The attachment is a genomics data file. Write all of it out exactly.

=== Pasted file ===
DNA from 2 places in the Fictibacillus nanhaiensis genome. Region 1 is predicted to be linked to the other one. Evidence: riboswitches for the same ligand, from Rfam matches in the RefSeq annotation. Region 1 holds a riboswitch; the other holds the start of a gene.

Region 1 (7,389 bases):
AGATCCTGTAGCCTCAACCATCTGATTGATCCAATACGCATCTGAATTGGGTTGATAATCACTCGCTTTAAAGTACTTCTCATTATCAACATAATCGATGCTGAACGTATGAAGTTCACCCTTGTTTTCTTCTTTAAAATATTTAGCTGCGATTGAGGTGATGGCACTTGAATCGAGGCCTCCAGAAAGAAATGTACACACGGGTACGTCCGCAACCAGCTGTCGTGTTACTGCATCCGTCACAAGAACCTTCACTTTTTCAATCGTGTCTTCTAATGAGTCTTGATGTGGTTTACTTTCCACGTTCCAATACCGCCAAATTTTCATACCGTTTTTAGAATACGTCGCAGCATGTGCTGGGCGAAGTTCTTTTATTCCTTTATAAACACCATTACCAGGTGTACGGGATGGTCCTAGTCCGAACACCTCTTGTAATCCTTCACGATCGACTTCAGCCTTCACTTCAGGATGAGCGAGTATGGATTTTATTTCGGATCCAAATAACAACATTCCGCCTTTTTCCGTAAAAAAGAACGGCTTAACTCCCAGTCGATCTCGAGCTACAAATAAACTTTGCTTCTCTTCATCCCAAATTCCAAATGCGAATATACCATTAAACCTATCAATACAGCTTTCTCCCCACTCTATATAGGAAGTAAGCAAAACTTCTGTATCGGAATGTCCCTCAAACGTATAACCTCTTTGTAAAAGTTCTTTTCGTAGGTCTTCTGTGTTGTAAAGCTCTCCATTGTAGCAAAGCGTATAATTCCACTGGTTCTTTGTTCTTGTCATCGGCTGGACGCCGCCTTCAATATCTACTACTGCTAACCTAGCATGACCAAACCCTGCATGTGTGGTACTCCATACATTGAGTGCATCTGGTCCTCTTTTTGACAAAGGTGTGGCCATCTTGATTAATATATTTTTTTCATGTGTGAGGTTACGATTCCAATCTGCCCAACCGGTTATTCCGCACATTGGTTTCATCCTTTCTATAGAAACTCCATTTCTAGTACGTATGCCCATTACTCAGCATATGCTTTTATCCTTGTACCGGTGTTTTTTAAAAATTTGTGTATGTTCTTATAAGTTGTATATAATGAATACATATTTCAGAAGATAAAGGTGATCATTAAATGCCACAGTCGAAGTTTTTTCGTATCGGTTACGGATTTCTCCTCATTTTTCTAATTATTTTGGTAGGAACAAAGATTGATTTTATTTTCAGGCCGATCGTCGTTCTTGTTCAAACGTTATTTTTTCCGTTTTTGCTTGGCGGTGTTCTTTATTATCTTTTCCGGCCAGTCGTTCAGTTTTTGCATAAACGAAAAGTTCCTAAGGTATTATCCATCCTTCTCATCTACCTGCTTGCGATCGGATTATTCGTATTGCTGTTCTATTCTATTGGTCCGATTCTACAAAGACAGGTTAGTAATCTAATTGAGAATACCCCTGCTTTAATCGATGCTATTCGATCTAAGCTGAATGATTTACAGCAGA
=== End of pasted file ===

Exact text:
DNA from 2 places in the Fictibacillus nanhaiensis genome. Region 1 is predicted to be linked to the other one. Evidence: riboswitches for the same ligand, from Rfam matches in the RefSeq annotation. Region 1 holds a riboswitch; the other holds the start of a gene.

Region 1 (7,389 bases):
AGATCCTGTAGCCTCAACCATCTGATTGATCCAATACGCATCTGAATTGGGTTGATAATCACTCGCTTTAAAGTACTTCTCATTATCAACATAATCGATGCTGAACGTATGAAGTTCACCCTTGTTTTCTTCTTTAAAATATTTAGCTGCGATTGAGGTGATGGCACTTGAATCGAGGCCTCCAGAAAGAAATGTACACACGGGTACGTCCGCAACCAGCTGTCGTGTTACTGCATCCGTCACAAGAACCTTCACTTTTTCAATCGTGTCTTCTAATGAGTCTTGATGTGGTTTACTTTCCACGTTCCAATACCGCCAAATTTTCATACCGTTTTTAGAATACGTCGCAGCATGTGCTGGGCGAAGTTCTTTTATTCCTTTATAAACACCATTACCAGGTGTACGGGATGGTCCTAGTCCGAACACCTCTTGTAATCCTTCACGATCGACTTCAGCCTTCACTTCAGGATGAGCGAGTATGGATTTTATTTCGGATCCAAATAACAACATTCCGCCTTTTTCCGTAAAAAAGAACGGCTTAACTCCCAGTCGATCTCGAGCTACAAATAAACTTTGCTTCTCTTCATCCCAAATTCCAAATGCGAATATACCATTAAACCTATCAATACAGCTTTCTCCCCACTCTATATAGGAAGTAAGCAAAACTTCTGTATCGGAATGTCCCTCAAACGTATAACCTCTTTGTAAAAGTTCTTTTCGTAGGTCTTCTGTGTTGTAAAGCTCTCCATTGTAGCAAAGCGTATAATTCCACTGGTTCTTTGTTCTTGTCATCGGCTGGACGCCGCCTTCAATATCTACTACTGCTAACCTAGCATGACCAAACCCTGCATGTGTGGTACTCCATACATTGAGTGCATCTGGTCCTCTTTTTGACAAAGGTGTGGCCATCTTGATTAATATATTTTTTTCATGTGTGAGGTTACGATTCCAATCTGCCCAACCGGTTATTCCGCACATTGGTTTCATCCTTTCTATAGAAACTCCATTTCTAGTACGTATGCCCATTACTCAGCATATGCTTTTATCCTTGTACCGGTGTTTTTTAAAAATTTGTGTATGTTCTTATAAGTTGTATATAATGAATACATATTTCAGAAGATAAAGGTGATCATTAAATGCCACAGTCGAAGTTTTTTCGTATCGGTTACGGATTTCTCCTCATTTTTCTAATTATTTTGGTAGGAACAAAGATTGATTTTATTTTCAGGCCGATCGTCGTTCTTGTTCAAACGTTATTTTTTCCGTTTTTGCTTGGCGGTGTTCTTTATTATCTTTTCCGGCCAGTCGTTCAGTTTTTGCATAAACGAAAAGTTCCTAAGGTATTATCCATCCTTCTCATCTACCTGCTTGCGATCGGATTATTCGTATTGCTGTTCTATTCTATTGGTCCGATTCTACAAAGACAGGTTAGTAATCTAATTGAGAATACCCCTGCTTTAATCGATGCTATTCGATCTAAGCTGAATGATTTACAGCAGA